As a former music therapist I have benefited from the institutionalised education of universities, and continue to engage in and benefit from colonialism in the ways of Western music making and experiencing, within a very narrow and whitewashed square. I recognise that music is inherently part of Aboriginal and Torres Strait Island culture, that this culture was stolen, and replaced with the Western music framework I have spent my career engaging with and working under.
I commit to deepening my insight into the cultural appropriation of music, to respect and hold space for language, kinship, knowledge, art, music, performance and storytelling sovereign to this nation and to fully exploring my use of music so that it may become a tool for cultural safety and cultural respect.
I acknowledge that there has been no cultural exchange on these lands, and therefore my position and platform within music therapy, allied health and education and public speaking was/is an honour and privilege.
I openly celebrate my own neuro-divergent culture, support Neurodiversity in all its forms, welcome BIPOC, gender and sexual diversity in this space and hold to identity and ability inclusive language.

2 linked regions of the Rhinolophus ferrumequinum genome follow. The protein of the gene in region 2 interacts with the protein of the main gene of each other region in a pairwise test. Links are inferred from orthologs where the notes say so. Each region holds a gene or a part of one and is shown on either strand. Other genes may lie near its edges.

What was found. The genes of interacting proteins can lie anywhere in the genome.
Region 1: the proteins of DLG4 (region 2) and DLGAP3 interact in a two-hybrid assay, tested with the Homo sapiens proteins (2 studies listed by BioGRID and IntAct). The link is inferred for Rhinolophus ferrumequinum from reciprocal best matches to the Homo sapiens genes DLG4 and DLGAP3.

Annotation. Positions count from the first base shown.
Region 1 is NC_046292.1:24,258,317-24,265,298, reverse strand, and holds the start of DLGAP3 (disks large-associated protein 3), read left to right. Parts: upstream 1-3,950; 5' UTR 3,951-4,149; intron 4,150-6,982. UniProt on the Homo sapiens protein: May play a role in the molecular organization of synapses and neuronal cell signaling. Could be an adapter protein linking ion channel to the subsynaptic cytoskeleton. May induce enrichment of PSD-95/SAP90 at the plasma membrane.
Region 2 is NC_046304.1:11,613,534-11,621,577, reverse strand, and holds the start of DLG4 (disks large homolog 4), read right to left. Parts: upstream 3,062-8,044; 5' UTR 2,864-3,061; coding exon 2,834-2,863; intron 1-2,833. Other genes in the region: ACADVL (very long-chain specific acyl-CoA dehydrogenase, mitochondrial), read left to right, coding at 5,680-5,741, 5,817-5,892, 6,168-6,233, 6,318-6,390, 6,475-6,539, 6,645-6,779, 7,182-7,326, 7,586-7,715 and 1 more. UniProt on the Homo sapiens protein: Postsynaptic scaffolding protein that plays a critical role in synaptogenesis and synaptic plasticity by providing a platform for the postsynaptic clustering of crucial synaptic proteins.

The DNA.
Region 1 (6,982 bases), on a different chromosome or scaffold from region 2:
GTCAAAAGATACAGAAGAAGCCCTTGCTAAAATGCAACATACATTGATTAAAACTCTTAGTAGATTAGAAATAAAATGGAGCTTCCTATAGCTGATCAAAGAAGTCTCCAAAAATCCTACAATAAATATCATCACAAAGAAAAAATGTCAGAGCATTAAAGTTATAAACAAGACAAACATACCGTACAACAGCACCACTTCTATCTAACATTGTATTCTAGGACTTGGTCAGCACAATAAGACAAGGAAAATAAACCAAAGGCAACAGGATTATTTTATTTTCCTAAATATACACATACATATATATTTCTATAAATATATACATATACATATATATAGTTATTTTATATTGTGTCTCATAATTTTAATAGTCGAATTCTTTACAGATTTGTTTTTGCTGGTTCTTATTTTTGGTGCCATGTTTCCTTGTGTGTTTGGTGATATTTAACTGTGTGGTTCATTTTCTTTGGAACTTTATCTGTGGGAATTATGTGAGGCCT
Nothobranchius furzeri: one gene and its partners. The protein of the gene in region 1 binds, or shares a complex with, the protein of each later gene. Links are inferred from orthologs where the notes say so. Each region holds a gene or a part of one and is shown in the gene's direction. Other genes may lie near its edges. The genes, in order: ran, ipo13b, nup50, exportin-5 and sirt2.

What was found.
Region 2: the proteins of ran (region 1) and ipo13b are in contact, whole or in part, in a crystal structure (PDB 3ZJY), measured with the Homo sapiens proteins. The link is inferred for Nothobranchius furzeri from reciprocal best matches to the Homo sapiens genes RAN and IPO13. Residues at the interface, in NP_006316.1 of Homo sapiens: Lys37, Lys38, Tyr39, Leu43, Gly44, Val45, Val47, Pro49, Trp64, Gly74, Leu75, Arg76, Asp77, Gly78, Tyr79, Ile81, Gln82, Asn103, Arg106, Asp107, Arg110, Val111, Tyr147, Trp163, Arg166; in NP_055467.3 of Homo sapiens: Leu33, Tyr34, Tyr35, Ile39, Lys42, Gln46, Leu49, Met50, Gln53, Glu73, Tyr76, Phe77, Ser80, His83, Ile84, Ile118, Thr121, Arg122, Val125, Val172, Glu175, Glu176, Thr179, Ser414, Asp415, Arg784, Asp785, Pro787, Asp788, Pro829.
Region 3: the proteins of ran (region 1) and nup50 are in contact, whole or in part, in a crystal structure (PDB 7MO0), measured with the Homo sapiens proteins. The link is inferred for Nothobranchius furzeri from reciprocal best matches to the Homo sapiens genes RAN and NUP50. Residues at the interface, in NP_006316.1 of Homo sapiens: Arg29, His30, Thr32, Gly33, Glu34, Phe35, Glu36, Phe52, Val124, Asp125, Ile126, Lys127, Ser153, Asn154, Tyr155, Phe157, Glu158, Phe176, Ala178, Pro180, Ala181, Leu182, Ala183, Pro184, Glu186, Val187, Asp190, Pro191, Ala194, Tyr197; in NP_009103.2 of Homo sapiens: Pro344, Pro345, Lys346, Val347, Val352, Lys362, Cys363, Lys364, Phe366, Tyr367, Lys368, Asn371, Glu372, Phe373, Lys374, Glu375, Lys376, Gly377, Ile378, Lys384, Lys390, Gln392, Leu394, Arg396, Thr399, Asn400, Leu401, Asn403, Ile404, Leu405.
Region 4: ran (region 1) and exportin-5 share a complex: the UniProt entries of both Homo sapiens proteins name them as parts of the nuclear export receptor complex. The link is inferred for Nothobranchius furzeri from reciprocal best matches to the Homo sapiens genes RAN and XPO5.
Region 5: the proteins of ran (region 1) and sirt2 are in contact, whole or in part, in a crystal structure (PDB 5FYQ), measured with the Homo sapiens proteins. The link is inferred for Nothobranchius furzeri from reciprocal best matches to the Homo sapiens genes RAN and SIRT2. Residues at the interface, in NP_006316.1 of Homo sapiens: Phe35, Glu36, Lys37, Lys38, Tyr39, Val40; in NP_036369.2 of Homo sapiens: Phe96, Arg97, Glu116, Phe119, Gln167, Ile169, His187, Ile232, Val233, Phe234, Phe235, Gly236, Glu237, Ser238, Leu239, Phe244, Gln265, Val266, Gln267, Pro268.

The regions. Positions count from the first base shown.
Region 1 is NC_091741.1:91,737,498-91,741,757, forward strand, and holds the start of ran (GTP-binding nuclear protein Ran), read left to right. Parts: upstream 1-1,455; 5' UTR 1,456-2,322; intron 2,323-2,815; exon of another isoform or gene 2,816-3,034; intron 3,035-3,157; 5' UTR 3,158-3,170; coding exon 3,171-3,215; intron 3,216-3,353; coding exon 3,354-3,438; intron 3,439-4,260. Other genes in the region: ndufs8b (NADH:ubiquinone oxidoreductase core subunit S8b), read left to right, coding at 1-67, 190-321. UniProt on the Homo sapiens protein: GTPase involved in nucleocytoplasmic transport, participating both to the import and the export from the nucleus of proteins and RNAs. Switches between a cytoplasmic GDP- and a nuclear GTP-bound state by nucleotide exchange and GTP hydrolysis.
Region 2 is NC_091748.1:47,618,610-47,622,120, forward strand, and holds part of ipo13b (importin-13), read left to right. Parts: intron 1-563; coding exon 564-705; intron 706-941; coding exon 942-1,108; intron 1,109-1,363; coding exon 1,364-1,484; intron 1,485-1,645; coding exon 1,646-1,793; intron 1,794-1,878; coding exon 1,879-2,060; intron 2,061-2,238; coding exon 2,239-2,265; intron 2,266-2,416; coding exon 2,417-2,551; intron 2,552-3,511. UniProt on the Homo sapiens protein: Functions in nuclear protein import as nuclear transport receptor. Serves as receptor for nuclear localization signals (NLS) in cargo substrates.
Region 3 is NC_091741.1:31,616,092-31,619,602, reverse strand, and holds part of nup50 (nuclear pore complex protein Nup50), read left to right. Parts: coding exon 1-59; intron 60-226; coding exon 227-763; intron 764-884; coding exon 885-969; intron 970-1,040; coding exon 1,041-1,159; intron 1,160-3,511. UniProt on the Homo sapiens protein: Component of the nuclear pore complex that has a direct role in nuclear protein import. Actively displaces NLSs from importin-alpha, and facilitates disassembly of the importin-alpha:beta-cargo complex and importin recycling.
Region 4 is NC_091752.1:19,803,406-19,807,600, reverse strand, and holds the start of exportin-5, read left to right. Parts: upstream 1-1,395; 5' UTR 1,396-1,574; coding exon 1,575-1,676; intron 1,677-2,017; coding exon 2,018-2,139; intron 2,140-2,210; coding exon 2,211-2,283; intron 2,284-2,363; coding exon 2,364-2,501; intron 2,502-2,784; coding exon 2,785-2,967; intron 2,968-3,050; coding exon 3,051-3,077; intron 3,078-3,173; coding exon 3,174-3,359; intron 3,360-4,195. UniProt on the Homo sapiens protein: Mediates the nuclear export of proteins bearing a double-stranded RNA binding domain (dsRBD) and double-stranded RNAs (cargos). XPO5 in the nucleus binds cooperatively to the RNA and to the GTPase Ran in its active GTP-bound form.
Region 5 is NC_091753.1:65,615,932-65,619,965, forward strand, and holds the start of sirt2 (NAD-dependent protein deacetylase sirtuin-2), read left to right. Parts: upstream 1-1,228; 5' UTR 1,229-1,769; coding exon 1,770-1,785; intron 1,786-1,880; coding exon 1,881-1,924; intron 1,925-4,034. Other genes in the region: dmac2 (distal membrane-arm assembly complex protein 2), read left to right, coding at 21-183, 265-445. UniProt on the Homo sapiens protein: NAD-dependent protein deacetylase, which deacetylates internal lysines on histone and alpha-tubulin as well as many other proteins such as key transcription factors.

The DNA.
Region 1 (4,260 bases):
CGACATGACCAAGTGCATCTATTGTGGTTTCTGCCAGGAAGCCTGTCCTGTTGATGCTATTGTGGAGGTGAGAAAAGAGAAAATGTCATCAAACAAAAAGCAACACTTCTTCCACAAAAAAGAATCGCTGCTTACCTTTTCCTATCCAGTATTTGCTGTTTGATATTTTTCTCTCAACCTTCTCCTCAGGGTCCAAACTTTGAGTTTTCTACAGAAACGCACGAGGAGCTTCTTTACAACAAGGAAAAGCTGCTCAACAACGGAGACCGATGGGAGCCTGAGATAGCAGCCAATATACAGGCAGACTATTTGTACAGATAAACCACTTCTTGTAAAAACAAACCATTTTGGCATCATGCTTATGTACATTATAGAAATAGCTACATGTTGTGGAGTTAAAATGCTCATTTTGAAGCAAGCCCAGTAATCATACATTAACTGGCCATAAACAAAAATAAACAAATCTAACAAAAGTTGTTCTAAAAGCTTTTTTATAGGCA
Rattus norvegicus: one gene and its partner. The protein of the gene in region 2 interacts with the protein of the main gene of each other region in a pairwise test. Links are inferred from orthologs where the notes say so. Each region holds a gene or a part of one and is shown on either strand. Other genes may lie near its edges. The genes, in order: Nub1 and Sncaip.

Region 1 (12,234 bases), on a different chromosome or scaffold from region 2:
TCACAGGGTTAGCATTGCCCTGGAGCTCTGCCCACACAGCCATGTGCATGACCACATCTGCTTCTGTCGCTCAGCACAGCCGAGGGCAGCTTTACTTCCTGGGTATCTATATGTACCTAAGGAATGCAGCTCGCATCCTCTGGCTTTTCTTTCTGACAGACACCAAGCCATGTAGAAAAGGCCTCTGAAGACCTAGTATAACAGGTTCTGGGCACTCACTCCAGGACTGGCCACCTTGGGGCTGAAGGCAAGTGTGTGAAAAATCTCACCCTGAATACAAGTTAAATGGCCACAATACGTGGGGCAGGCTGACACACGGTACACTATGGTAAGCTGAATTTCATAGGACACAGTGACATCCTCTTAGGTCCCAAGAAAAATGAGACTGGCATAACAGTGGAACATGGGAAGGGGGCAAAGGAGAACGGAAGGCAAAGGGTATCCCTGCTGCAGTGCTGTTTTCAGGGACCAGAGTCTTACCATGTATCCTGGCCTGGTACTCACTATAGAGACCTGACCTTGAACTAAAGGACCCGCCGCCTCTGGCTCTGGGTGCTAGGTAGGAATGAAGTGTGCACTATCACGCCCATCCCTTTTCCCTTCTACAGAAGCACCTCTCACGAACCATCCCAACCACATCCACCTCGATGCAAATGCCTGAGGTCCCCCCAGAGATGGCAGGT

As an autistic person I recognise autism as a disability, not a disorder, in alignment with the social model of disability, and I make the following statements about inclusivity on behalf of Allison Davies Pty Ltd:
I am passionate about re-membering my sovereign voice, and supporting others to do the same. Our voice is one of our greatest tools for self expression, emotional release, advocacy and empowerment, yet it has been suppressed for so long that our culture firmly believes our voice should be used for cognitive based spoken communication only. Throughout history our voices have been supressed, silenced, limited, cancelled, mocked, questioned and ignored, and I commit to using my work as a way of dismantling the patriarchal censorship of voice, and empowering our vocal autonomy.